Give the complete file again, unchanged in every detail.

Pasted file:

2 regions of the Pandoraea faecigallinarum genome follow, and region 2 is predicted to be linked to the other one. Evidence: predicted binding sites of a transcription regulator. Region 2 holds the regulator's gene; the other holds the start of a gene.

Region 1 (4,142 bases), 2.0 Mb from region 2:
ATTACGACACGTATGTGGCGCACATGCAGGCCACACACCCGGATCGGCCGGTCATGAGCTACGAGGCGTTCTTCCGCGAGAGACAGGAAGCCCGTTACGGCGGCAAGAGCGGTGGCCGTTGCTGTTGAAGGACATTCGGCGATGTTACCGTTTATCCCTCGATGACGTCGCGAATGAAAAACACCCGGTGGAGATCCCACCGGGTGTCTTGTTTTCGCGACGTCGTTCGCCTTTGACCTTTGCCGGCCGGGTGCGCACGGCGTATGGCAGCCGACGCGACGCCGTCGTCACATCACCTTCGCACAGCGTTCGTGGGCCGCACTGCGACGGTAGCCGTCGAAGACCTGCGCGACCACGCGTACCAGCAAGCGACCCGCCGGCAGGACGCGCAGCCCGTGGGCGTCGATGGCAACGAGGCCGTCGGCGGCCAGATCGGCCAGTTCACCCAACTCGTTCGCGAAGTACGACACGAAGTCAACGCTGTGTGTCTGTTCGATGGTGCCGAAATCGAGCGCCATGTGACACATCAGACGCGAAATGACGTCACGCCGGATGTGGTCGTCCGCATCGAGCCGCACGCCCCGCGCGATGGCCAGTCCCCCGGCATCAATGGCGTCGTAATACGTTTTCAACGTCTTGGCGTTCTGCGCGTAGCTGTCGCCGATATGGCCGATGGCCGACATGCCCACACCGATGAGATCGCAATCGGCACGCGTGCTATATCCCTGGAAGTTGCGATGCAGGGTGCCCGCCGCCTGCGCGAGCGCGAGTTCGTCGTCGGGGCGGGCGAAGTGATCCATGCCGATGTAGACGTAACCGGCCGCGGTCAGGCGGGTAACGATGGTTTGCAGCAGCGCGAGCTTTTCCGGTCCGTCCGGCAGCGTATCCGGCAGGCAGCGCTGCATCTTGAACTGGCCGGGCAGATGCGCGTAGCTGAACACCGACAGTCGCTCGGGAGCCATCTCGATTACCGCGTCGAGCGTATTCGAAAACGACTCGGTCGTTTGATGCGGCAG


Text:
2 regions of the Pandoraea faecigallinarum genome follow, and region 2 is predicted to be linked to the other one. Evidence: predicted binding sites of a transcription regulator. Region 2 holds the regulator's gene; the other holds the start of a gene.

Region 1 (4,142 bases), 2.0 Mb from region 2:
ATTACGACACGTATGTGGCGCACATGCAGGCCACACACCCGGATCGGCCGGTCATGAGCTACGAGGCGTTCTTCCGCGAGAGACAGGAAGCCCGTTACGGCGGCAAGAGCGGTGGCCGTTGCTGTTGAAGGACATTCGGCGATGTTACCGTTTATCCCTCGATGACGTCGCGAATGAAAAACACCCGGTGGAGATCCCACCGGGTGTCTTGTTTTCGCGACGTCGTTCGCCTTTGACCTTTGCCGGCCGGGTGCGCACGGCGTATGGCAGCCGACGCGACGCCGTCGTCACATCACCTTCGCACAGCGTTCGTGGGCCGCACTGCGACGGTAGCCGTCGAAGACCTGCGCGACCACGCGTACCAGCAAGCGACCCGCCGGCAGGACGCGCAGCCCGTGGGCGTCGATGGCAACGAGGCCGTCGGCGGCCAGATCGGCCAGTTCACCCAACTCGTTCGCGAAGTACGACACGAAGTCAACGCTGTGTGTCTGTTCGATGGTGCCGAAATCGAGCGCCATGTGACACATCAGACGCGAAATGACGTCACGCCGGATGTGGTCGTCCGCATCGAGCCGCACGCCCCGCGCGATGGCCAGTCCCCCGGCATCAATGGCGTCGTAATACGTTTTCAACGTCTTGGCGTTCTGCGCGTAGCTGTCGCCGATATGGCCGATGGCCGACATGCCCACACCGATGAGATCGCAATCGGCACGCGTGCTATATCCCTGGAAGTTGCGATGCAGGGTGCCCGCCGCCTGCGCGAGCGCGAGTTCGTCGTCGGGGCGGGCGAAGTGATCCATGCCGATGTAGACGTAACCGGCCGCGGTCAGGCGGGTAACGATGGTTTGCAGCAGCGCGAGCTTTTCCGGTCCGTCCGGCAGCGTATCCGGCAGGCAGCGCTGCATCTTGAACTGGCCGGGCAGATGCGCGTAGCTGAACACCGACAGTCGCTCGGGAGCCATCTCGATTACCGCGTCGAGCGTATTCGAAAACGACTCGGTCGTTTGATGCGGCAG